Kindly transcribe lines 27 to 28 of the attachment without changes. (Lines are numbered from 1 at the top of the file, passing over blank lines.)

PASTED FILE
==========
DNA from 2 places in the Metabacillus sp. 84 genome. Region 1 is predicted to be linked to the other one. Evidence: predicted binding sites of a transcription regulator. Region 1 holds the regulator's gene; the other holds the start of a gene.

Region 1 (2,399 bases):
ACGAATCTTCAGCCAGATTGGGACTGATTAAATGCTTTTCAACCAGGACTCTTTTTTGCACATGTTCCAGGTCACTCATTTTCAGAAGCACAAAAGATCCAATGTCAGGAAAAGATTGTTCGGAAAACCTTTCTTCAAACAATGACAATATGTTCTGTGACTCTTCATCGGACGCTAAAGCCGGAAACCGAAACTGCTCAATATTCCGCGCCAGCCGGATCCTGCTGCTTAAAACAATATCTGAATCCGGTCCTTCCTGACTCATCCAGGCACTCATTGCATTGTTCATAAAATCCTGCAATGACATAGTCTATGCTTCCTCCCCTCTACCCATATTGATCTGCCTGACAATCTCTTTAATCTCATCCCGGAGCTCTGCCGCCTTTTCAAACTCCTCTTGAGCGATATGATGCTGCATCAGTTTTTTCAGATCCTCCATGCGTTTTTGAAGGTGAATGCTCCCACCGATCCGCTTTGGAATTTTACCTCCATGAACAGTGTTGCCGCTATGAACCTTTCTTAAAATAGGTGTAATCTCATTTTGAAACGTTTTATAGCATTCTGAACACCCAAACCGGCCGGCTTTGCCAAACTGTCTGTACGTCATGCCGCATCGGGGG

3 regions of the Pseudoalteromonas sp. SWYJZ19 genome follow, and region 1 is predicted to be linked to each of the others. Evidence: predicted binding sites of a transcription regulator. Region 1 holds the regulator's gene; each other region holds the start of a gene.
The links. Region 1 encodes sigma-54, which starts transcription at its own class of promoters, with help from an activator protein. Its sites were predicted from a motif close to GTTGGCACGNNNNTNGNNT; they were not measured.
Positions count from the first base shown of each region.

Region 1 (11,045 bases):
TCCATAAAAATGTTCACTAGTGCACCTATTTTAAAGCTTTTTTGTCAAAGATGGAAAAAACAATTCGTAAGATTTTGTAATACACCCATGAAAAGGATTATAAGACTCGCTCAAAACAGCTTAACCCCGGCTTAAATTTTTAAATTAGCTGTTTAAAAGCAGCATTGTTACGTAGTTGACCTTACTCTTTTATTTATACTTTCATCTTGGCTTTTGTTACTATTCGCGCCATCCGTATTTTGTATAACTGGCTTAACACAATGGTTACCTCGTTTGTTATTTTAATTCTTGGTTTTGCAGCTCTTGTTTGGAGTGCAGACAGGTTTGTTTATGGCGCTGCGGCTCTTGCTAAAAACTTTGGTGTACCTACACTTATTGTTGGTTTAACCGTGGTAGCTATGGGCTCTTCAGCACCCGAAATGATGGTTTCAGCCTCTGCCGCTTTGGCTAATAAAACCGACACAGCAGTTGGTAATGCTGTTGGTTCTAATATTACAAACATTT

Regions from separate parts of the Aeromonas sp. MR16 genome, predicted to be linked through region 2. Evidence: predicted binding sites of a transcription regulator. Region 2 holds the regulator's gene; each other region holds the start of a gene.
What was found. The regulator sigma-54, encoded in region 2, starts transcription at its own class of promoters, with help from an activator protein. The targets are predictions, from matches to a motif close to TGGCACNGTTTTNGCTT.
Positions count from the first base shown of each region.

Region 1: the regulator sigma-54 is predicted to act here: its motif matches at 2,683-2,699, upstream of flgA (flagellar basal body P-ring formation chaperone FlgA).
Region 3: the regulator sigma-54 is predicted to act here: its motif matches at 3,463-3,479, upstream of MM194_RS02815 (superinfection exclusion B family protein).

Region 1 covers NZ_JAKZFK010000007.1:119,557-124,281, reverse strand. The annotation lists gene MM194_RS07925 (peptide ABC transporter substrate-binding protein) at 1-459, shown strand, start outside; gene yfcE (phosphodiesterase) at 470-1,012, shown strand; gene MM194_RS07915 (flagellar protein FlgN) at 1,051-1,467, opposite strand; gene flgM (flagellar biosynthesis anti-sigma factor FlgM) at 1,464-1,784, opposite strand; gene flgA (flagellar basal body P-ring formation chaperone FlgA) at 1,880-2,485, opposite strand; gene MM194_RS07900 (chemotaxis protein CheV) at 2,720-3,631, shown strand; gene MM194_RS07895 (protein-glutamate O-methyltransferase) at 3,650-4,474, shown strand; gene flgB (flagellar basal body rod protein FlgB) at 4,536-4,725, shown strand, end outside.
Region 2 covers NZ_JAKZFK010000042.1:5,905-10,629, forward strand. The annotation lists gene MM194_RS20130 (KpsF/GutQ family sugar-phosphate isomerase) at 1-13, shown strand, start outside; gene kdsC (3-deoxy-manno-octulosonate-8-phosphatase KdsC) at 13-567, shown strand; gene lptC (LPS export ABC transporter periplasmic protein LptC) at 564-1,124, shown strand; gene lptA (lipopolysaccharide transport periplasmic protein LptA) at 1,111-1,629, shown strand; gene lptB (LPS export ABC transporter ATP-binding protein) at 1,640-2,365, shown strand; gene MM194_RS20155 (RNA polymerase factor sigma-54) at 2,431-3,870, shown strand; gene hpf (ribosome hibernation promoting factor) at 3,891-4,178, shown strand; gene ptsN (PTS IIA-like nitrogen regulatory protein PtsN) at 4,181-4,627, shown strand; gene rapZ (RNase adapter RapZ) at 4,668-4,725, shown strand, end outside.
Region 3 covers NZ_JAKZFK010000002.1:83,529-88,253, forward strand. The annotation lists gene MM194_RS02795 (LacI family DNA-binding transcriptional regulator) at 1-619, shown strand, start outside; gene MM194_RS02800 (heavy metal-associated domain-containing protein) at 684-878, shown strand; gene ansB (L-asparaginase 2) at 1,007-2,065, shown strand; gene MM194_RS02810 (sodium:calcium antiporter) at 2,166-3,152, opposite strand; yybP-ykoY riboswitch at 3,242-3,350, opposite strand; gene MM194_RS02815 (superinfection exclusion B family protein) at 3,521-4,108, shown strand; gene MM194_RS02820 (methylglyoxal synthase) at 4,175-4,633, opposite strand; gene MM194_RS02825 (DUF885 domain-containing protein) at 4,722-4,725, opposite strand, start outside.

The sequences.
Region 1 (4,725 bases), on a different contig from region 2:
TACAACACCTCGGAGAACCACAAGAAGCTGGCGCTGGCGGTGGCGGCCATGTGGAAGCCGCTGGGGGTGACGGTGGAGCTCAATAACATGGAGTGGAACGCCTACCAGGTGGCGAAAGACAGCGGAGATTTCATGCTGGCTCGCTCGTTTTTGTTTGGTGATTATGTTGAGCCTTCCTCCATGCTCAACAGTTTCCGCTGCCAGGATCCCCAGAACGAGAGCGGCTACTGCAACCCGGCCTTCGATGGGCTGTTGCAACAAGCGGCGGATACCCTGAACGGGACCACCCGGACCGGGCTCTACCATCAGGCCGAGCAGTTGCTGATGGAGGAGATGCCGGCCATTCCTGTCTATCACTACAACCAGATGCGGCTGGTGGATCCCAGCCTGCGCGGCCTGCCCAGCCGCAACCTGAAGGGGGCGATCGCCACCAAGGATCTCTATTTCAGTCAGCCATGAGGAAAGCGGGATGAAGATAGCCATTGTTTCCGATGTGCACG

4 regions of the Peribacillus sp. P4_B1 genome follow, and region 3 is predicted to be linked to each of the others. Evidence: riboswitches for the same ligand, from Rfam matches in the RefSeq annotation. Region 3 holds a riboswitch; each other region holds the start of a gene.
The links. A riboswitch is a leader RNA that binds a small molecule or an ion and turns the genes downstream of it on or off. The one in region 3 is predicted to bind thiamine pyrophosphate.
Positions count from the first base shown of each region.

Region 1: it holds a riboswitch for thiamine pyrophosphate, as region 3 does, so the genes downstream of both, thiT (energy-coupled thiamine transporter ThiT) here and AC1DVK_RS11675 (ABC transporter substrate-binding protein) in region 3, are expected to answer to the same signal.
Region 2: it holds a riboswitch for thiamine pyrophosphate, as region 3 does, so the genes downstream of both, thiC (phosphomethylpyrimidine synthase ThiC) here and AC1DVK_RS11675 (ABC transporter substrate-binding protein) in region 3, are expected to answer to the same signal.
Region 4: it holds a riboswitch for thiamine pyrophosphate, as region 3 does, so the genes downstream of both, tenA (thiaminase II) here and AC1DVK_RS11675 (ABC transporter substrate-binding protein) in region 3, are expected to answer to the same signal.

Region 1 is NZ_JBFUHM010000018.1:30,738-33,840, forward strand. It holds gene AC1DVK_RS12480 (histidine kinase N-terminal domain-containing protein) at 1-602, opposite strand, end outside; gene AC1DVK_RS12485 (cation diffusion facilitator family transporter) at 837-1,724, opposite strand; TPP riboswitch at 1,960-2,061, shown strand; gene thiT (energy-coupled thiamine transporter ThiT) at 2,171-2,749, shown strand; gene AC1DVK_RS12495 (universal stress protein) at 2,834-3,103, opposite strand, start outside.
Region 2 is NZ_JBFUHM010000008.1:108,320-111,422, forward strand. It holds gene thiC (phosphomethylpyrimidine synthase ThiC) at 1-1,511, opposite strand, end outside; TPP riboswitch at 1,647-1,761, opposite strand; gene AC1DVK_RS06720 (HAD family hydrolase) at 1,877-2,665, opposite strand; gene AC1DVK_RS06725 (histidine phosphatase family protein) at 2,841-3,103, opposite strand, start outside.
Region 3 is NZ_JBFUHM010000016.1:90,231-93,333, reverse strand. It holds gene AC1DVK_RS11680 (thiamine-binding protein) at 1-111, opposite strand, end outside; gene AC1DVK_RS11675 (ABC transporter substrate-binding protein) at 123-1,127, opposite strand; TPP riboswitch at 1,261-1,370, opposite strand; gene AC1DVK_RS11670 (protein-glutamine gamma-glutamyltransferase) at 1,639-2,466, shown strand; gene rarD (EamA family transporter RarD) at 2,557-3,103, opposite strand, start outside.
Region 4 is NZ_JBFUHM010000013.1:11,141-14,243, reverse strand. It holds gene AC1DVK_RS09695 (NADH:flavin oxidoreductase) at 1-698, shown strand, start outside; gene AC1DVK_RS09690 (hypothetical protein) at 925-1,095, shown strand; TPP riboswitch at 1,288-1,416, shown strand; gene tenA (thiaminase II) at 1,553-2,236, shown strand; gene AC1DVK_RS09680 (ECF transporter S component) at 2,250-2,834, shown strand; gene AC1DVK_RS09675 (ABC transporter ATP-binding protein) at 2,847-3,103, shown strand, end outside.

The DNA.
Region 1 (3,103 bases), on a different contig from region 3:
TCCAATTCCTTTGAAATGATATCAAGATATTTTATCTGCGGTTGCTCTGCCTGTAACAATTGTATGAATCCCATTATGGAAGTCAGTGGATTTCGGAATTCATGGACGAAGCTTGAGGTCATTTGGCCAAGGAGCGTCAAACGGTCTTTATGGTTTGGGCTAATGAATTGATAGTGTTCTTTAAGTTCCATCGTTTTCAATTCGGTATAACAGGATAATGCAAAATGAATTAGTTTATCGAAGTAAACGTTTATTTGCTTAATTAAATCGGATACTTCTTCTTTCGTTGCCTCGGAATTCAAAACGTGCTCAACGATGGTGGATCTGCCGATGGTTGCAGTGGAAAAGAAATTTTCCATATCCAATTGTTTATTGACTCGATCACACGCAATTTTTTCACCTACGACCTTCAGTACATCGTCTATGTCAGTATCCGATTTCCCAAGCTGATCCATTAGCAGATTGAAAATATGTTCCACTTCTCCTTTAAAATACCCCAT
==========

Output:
Region 2 is NZ_JBFUHM010000008.1:108,320-111,422, forward strand. It holds gene thiC (phosphomethylpyrimidine synthase ThiC) at 1-1,511, opposite strand, end outside; TPP riboswitch at 1,647-1,761, opposite strand; gene AC1DVK_RS06720 (HAD family hydrolase) at 1,877-2,665, opposite strand; gene AC1DVK_RS06725 (histidine phosphatase family protein) at 2,841-3,103, opposite strand, start outside.
Region 3 is NZ_JBFUHM010000016.1:90,231-93,333, reverse strand. It holds gene AC1DVK_RS11680 (thiamine-binding protein) at 1-111, opposite strand, end outside; gene AC1DVK_RS11675 (ABC transporter substrate-binding protein) at 123-1,127, opposite strand; TPP riboswitch at 1,261-1,370, opposite strand; gene AC1DVK_RS11670 (protein-glutamine gamma-glutamyltransferase) at 1,639-2,466, shown strand; gene rarD (EamA family transporter RarD) at 2,557-3,103, opposite strand, start outside.